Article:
My husband and I spent last weekend with our families. On our way out the door from my parents’ house my mom complimented my new blazer.
“This thing?” I said about a blazer I had been eyeing for months, saved for, and finally splurged on after refreshing the retailer’s site 722 times over Labor Day weekend in hopes of my size restocking.
“It’s not that nice. It’s too heavy. And shorter than I thought it would be. And it was on sale,” I said, listing its flaws.
We left and went to spend time with my in-laws, who, upon seeing me, were exceptionally congratulatory and overjoyed to chat about a new job I’ve recently started — doing exactly what I want to do, exactly where I wanted to be doing it — and wanted to know all the details.
“It’s not that cool, really. A job’s a job,” I bashfully said.
When we got in the car my husband — who has called me out on this numerous times — recounted the events and asked: “Why can’t you just take a compliment?”
See, if you’re like me, a compliment induces two reactions:
Either way, the issue is the same. We’ve stopped seeing ourselves as worthy of admiration. We spend so much time putting ourselves down that when someone suddenly expresses an opinion that differs from our own, we’re vulnerable and suspicious.
This may seem strange in an era where everyone is oversharing, seemingly begging for likes and to be liked. But contrary to what social media may show, many people don’t want to be acknowledged in a major way or at all. Feeling like the bright lights are shining directly on them makes some people feel like hiding.
Suzann and James Pawelski, authors of “Happy Together: Using the Science of Positive Psychology to Build Love That Lasts” seem to agree that my reaction is hardly unique. There are three distinct types of reactions to compliments.
“We have found this to be a common experience of many people when receiving gratitude. We think part of the reason has to be cultural. We are often taught to be modest and not focus on ourselves. So that when we are given compliments we often deflect them, brushing them off like you might a crumb from your shirt or even a pesky fly,” Suzann Pawelski said.
Suzann said that while deflection is a popular response, so is unnecessary reciprocation. “Often, before the compliment even has time to land, the other person immediately launches into his or her own expression of gratitude,” she said. Suzann and James call this the “hot potato” phenomenon.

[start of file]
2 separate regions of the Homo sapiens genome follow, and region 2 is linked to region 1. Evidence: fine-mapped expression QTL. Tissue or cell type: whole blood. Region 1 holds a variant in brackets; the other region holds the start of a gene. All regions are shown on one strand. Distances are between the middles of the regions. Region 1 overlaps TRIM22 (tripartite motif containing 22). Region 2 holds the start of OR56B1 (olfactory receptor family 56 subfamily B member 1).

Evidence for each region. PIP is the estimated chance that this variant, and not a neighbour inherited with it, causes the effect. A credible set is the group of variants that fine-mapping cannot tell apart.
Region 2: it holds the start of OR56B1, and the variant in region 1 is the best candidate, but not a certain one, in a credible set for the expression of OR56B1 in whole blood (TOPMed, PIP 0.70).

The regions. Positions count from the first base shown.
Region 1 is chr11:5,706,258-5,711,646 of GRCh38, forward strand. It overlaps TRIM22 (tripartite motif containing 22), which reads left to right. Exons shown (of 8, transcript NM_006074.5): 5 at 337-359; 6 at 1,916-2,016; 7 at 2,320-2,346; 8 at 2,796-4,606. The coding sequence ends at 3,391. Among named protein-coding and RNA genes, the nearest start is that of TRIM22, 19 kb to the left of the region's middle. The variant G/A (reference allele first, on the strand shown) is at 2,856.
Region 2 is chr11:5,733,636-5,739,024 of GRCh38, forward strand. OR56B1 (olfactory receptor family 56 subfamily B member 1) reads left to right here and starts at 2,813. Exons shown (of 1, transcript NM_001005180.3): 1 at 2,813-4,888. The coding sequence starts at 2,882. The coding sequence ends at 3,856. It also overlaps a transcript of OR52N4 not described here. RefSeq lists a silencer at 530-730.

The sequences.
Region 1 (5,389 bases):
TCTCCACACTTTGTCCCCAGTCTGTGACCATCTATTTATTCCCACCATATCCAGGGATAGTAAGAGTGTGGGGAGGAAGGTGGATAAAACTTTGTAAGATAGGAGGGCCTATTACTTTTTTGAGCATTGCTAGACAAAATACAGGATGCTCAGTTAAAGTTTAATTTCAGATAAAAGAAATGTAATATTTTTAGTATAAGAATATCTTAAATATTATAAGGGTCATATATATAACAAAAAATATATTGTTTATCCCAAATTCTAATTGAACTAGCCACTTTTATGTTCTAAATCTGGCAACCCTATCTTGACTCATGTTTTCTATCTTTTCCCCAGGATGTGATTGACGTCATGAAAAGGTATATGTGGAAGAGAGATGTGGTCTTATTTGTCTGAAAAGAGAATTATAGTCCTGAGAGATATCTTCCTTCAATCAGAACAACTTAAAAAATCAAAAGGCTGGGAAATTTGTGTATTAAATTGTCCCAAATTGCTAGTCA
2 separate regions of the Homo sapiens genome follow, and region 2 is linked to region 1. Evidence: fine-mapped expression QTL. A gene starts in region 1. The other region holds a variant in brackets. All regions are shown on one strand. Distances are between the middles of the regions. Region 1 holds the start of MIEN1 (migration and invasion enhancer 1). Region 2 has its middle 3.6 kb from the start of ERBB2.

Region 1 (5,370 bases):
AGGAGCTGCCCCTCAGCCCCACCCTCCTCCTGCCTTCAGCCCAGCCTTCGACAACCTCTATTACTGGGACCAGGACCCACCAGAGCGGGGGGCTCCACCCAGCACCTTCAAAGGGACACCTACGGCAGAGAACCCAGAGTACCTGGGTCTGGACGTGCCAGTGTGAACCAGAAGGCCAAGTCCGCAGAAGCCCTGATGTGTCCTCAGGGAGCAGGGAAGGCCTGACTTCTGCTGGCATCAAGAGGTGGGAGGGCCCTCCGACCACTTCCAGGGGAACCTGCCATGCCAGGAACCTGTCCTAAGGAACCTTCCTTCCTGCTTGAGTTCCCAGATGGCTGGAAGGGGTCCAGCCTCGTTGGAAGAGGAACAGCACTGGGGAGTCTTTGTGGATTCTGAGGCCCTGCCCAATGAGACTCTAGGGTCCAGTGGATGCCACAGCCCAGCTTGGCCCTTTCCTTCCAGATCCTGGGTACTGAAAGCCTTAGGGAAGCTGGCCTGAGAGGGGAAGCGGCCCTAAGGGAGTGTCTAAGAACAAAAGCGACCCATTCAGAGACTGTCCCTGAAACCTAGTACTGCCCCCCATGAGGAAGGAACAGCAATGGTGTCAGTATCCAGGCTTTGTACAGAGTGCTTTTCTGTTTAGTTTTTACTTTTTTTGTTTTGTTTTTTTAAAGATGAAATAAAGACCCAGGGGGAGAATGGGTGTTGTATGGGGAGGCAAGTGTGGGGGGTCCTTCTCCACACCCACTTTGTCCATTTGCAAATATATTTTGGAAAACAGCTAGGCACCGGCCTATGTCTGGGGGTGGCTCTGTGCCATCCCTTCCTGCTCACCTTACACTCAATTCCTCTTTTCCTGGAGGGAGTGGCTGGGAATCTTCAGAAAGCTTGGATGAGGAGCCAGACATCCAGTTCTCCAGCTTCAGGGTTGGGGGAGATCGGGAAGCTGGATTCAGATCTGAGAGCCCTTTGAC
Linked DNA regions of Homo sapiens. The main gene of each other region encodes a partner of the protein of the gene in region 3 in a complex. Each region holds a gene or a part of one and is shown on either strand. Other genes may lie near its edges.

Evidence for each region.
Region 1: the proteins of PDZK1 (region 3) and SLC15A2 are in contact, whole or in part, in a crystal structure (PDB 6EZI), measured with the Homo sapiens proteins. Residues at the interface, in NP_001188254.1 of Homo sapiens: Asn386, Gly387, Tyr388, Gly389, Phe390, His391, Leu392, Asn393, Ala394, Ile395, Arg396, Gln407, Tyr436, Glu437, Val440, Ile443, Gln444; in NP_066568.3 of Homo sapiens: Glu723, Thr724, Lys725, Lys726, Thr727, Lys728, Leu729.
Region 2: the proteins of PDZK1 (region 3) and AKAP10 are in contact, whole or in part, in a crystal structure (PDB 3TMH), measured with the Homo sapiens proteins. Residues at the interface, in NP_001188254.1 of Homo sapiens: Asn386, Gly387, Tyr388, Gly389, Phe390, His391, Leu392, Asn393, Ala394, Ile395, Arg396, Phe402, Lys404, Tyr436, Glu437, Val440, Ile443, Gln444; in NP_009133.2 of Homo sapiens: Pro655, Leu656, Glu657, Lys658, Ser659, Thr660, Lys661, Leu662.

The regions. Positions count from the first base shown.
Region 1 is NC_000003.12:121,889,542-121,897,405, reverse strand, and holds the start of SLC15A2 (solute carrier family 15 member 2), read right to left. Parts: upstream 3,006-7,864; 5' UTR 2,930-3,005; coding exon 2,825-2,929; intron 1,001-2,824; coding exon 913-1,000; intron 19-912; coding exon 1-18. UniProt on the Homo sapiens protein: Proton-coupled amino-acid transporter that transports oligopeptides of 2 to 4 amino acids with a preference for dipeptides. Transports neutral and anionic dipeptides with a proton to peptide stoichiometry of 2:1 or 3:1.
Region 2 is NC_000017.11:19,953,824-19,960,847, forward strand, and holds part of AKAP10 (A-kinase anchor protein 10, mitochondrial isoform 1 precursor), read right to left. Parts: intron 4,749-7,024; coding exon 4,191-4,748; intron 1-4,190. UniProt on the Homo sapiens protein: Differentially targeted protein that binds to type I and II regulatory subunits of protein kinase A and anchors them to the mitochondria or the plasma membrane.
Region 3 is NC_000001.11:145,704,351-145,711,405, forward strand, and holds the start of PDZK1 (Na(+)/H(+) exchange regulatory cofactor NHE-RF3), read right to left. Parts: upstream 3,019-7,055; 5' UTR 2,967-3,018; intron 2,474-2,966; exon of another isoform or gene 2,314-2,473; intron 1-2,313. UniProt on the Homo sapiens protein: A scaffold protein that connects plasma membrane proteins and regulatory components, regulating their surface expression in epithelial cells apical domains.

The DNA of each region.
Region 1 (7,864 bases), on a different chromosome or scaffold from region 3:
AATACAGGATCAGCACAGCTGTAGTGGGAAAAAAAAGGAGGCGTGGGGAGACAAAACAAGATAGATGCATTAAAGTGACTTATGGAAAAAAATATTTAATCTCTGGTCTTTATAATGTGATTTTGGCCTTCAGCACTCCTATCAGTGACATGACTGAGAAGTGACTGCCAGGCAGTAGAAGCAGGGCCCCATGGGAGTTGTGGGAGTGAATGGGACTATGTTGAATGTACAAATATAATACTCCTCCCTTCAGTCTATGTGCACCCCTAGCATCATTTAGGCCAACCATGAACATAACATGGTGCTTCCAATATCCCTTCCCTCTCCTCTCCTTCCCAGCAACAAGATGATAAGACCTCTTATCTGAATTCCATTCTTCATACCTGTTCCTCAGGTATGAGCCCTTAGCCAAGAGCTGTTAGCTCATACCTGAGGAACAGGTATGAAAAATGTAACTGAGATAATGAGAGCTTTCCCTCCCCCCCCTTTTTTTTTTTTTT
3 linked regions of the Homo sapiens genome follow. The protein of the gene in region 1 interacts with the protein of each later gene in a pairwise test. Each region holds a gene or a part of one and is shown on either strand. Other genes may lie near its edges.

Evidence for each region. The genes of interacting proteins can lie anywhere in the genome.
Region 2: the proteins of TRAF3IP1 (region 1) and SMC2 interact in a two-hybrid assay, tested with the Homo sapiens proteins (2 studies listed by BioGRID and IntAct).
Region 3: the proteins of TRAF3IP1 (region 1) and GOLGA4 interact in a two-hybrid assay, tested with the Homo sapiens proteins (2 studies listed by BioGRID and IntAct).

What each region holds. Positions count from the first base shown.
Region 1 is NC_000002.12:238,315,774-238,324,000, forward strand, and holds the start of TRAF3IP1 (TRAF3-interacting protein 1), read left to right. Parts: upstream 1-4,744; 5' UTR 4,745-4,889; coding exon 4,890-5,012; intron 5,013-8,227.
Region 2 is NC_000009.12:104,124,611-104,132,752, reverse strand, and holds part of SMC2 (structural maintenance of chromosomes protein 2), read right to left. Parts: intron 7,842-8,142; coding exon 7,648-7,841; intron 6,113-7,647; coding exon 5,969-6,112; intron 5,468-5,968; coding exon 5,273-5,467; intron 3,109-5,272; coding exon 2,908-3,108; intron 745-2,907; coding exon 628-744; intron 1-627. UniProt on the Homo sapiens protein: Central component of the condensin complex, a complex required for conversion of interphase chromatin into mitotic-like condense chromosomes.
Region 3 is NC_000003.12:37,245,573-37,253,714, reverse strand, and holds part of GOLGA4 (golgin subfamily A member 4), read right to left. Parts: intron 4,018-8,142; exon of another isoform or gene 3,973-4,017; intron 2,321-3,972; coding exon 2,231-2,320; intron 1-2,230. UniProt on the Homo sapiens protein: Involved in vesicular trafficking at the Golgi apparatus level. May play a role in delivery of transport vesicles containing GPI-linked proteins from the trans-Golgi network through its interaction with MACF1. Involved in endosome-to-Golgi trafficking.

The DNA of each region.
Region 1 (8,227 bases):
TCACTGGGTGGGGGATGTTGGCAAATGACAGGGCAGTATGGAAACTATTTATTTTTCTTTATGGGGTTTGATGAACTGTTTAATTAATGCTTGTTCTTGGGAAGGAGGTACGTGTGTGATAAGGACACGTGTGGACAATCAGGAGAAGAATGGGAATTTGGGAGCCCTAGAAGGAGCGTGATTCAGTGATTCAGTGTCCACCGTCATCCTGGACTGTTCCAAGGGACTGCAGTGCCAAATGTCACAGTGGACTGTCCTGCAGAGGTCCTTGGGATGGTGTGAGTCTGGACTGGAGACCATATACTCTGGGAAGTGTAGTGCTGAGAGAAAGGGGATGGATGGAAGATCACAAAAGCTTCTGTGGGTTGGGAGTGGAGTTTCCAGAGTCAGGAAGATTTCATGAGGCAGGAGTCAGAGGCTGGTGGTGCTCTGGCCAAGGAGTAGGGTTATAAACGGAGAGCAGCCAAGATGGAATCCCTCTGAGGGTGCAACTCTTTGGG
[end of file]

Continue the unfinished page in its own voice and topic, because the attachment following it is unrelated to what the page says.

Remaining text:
“This type of response feels very transactional. It’s like we feel that if someone pays us a compliment we have to pay them back for it right away,” they say. “Again, vulnerability comes into play here. It’s natural to feel vulnerable if we find ourselves in someone’s debt. If we aren’t comfortable with it, we may try to repay — or ‘hot potato’ — the debt back as quickly as possible.”
Suzann said the third type of response is discounting — this is where we give all the reasons why the compliment can’t be received.
For example, one time, James complimented Suzann on a great meal she had cooked. Suzann then went into a litany of all the reasons and problems why the meal wasn’t as good as it could have been — like me with my blazer. She gave a laundry list of reasons how she ran out of a certain spice, overcooked the potatoes, etc. You can imagine how James felt by the time she was done spewing her negativity! Suzann says this is an unhealthy habit among people.
“It’s as if the person receiving the compliment needs to come clean and mention all the problems first before they are pointed out,” she said.
The bottom line is that while compliments should bring joy and serve as a gracious gift, they can often feel heavier to a recipient. Give thought to the recipient when you voice your compliment and consider your reaction next time you receive one. There are reasons it might not feel as good as you think it should, but you’re not alone, and noticing how you feel can help you change that.
Originally published at www.talkspace.com
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